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billy lalima, rusty applegate, family law, divorce, child support

Child Custody Issues

Child custody cases are among the most heartwrenching cases we handle. The ONLY consideration is, "what is in the child's best interest?" . . . a simple question with a very tough answer!  Almost invariably, the court will maintain the "status quo." That means the court will generally not disturb the current living arraingment unless there is some danger to the child. The South Carolina Code of Laws (SECTION 63-15-240) provides some guidance and here are factors the court is mandated to consider:



the temperament and developmental needs of the child;



the capacity and the disposition of the parents to understand and meet the needs of the child;



the preferences of each child;



 the wishes of the parents as to custody;



the past and current interaction and relationship of the child with each parent, the child's siblings, and any other person, including a grandparent, who may significantly affect the best interest of the child;



 the actions of each parent to encourage the continuing parent-child relationship between the child and the other parent, as is appropriate, including compliance with court orders;



the manipulation by or coercive behavior of the parents in an effort to involve the child in the parents' dispute;



 any effort by one parent to disparage the other parent in front of the child;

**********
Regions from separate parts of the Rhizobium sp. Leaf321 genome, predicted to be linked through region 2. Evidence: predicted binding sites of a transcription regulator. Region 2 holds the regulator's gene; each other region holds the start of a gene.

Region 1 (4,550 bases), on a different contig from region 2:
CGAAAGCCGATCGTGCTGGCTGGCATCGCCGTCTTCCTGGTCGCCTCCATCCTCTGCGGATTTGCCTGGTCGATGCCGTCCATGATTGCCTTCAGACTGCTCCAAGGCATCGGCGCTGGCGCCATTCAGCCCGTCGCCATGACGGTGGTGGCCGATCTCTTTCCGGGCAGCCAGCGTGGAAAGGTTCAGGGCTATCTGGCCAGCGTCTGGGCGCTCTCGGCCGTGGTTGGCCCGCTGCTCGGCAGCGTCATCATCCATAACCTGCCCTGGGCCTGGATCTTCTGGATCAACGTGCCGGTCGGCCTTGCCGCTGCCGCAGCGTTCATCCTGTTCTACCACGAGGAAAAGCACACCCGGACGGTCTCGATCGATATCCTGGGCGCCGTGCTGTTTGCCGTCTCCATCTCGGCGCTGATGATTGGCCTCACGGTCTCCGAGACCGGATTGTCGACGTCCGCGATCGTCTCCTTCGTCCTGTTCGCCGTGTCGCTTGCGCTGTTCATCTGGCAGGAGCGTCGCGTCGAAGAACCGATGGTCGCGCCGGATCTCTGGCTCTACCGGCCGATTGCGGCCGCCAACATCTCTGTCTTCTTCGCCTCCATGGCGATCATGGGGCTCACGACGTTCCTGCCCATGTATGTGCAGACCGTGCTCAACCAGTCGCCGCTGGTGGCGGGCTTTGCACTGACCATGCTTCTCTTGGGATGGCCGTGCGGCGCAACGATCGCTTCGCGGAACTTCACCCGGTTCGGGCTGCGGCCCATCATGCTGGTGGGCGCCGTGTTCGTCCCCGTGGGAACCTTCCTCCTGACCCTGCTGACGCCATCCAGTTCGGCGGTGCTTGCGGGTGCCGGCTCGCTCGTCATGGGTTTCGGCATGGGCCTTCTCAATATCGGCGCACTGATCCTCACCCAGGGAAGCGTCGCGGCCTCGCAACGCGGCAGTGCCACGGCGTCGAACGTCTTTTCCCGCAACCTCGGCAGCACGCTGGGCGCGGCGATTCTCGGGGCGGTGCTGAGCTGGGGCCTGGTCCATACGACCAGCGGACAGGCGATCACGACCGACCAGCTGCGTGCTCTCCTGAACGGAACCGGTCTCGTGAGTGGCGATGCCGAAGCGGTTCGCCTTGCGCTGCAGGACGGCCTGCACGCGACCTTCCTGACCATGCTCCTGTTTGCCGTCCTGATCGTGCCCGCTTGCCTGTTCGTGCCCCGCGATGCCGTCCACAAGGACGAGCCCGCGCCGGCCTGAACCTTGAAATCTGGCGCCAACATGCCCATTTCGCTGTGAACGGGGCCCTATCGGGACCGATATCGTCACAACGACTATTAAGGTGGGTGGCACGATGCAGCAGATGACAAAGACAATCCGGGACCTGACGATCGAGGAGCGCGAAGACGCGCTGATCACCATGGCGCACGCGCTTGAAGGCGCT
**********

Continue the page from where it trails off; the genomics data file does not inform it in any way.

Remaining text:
the ability of each parent to be actively involved in the life of the child;



the child's adjustment to his or her home, school, and community environments;



the stability of the child's existing and proposed residences;



 the mental and physical health of all individuals involved, except that a disability of a proposed custodial parent or other party, in and of itself, must not be determinative of custody unless the proposed custodial arrangement is not in the best interest of the child;



the child's cultural and spiritual background;



 whether the child or a sibling of the child has been abused or neglected;



whether one parent has perpetrated domestic violence or child abuse or the effect on the child of the actions of an abuser if any domestic violence has occurred between the parents or between a parent and another individual or between the parent and the child;



 whether one parent has relocated more than one hundred miles from the child's primary residence in the past year, unless the parent relocated for safety reasons; and



other factors as the court considers necessary.

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